What is Data Orchestration and Why Is it Misunderstood?
Data Orchestration

What is Data Orchestration and Why Is it Misunderstood?

Aarushi singh
Aarushi singh

The quickest way to understand data orchestration and how you can best implement it is to dissect how data workflows are interconnected. A data workflow consists of steps like data extraction, loading, and transformation (ELT), which generate useful insights that can be directly used by cross-functional teams.

Data orchestration is what powers all of these processes. It incorporates data cleansing, organizing, and storing; computing business metrics; maintaining data infrastructure; and more.

Think of data orchestration as the conductor of a symphony orchestra. The conductor uses hand gestures to cue the musicians so they can play in sync, with good timing and perfect harmony.

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In the same way, data orchestration helps streamline data workflows to execute actions in a particular order. It automates, manages, and coordinates workflows to ensure all your tasks are completed successfully. Without data orchestration, workflows are prone to errors since they work individually, often in data silos. As your data scales, this can be alarming.

But data orchestration is often misunderstood as configuration management or data infrastructure itself—more on that later. For now, we’ll deep dive into the specifics of how data teams can leverage data orchestration, exactly what steps are involved, why data orchestration is critical to your workflows, how it can eliminate bottlenecks, and some use cases.

What is data orchestration?

Data orchestration is a well-defined execution order that consolidates siloed data from different data storage locations (such as data lakes and warehouses) to combine and organize that data, making it accessible for data analysis.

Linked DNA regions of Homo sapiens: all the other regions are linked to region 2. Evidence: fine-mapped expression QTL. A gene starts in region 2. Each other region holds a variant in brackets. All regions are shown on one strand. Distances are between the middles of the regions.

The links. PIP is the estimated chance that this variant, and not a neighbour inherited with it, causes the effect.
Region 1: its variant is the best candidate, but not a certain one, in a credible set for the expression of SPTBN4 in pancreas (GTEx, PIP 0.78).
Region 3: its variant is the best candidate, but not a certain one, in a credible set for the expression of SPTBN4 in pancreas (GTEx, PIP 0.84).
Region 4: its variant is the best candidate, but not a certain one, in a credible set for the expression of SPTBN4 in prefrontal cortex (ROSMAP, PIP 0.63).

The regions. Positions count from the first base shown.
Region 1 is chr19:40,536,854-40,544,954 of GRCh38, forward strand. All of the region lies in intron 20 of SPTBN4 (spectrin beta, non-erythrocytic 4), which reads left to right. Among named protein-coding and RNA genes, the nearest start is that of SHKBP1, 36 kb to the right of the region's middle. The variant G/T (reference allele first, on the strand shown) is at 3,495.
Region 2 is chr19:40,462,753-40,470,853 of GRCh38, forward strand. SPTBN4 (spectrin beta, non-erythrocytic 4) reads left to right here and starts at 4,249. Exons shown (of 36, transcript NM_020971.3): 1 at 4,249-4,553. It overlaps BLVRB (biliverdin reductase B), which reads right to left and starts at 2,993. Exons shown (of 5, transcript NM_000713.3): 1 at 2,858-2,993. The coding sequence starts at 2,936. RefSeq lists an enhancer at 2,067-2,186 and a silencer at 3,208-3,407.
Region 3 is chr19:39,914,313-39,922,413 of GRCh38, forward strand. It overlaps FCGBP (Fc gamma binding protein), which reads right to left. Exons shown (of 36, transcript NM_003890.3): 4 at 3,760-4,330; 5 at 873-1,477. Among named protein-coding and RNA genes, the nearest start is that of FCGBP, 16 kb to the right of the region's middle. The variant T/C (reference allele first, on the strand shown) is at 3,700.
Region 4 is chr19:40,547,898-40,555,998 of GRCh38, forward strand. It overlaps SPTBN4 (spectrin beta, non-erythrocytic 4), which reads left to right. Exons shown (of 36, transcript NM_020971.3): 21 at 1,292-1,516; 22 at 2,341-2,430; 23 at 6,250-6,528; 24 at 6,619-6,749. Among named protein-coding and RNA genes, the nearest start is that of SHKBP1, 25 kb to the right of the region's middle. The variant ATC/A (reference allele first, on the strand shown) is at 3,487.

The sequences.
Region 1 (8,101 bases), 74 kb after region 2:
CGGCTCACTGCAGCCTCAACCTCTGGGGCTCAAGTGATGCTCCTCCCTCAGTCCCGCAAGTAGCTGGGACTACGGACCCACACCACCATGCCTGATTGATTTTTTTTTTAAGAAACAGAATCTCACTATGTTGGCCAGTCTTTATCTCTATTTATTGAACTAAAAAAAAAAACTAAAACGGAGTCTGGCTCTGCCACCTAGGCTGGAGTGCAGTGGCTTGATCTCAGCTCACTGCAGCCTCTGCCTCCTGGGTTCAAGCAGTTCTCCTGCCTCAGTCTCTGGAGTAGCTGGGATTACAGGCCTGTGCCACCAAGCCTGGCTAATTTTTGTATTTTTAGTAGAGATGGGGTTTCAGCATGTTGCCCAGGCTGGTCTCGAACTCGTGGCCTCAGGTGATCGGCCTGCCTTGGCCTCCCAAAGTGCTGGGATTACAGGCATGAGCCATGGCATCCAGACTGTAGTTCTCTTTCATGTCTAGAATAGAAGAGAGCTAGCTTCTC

Beyond just requiring data engineers and other data people to manually write custom scripts, data orchestration relies on software to connect all the platforms and scripts together. The data is processed efficiently into a format that can be used by various teams in an organization.

At the core of it, data orchestration authors data pipelines and workflows to move data from a source to a different destination. But data orchestration could range from executing simple tasks at a specific time and day to a more sophisticated approach of automating and monitoring multiple data workflows over longer periods of time, all with the ability to handle failures and potential errors.

The larger your organization, the greater your data management needs and the more complex your workflows. And as the number of data points, tools, and users increases, it can lead to unidentified errors—for instance, by making data incompatible when there are changes in the data model downstream.

Data orchestration helps you quickly identify errors and their root causes so you can fix them. Your data workflows can continue to function as intended without restarting.

So what does data orchestration look like in action? Let’s say you want to do the following:

  1. Run a data pipeline every day at midnight that will transform your financial data collected from various tools
  2. Validate that the data exists in cloud storage (e.g. APIs like PayPal, Mastercard, Stripe, etc) before running the pipeline
  3. Execute a BigQuery job to create a view of the newly processed data
  4. Delete raw data from a cloud storage bucket once the pipeline is complete
  5. Be notified via Slack if any of the above fails

Previously, data engineers and developers would write individual scripts to run pipelines (such as ETL) using a tool called cron—a command-line utility for UNIX-based operating systems like Linux. But handling big data using cron jobs has become an increasingly complex task. If you don’t clean up after running cron jobs, they could severely deplete your resources and cause system lag issues. Relying on a scheduling system to individually execute scripts at the right time can come with its own set of headaches. Plus, if you have a large dataset, cron jobs can sometimes take hours to run or use lots of  memory.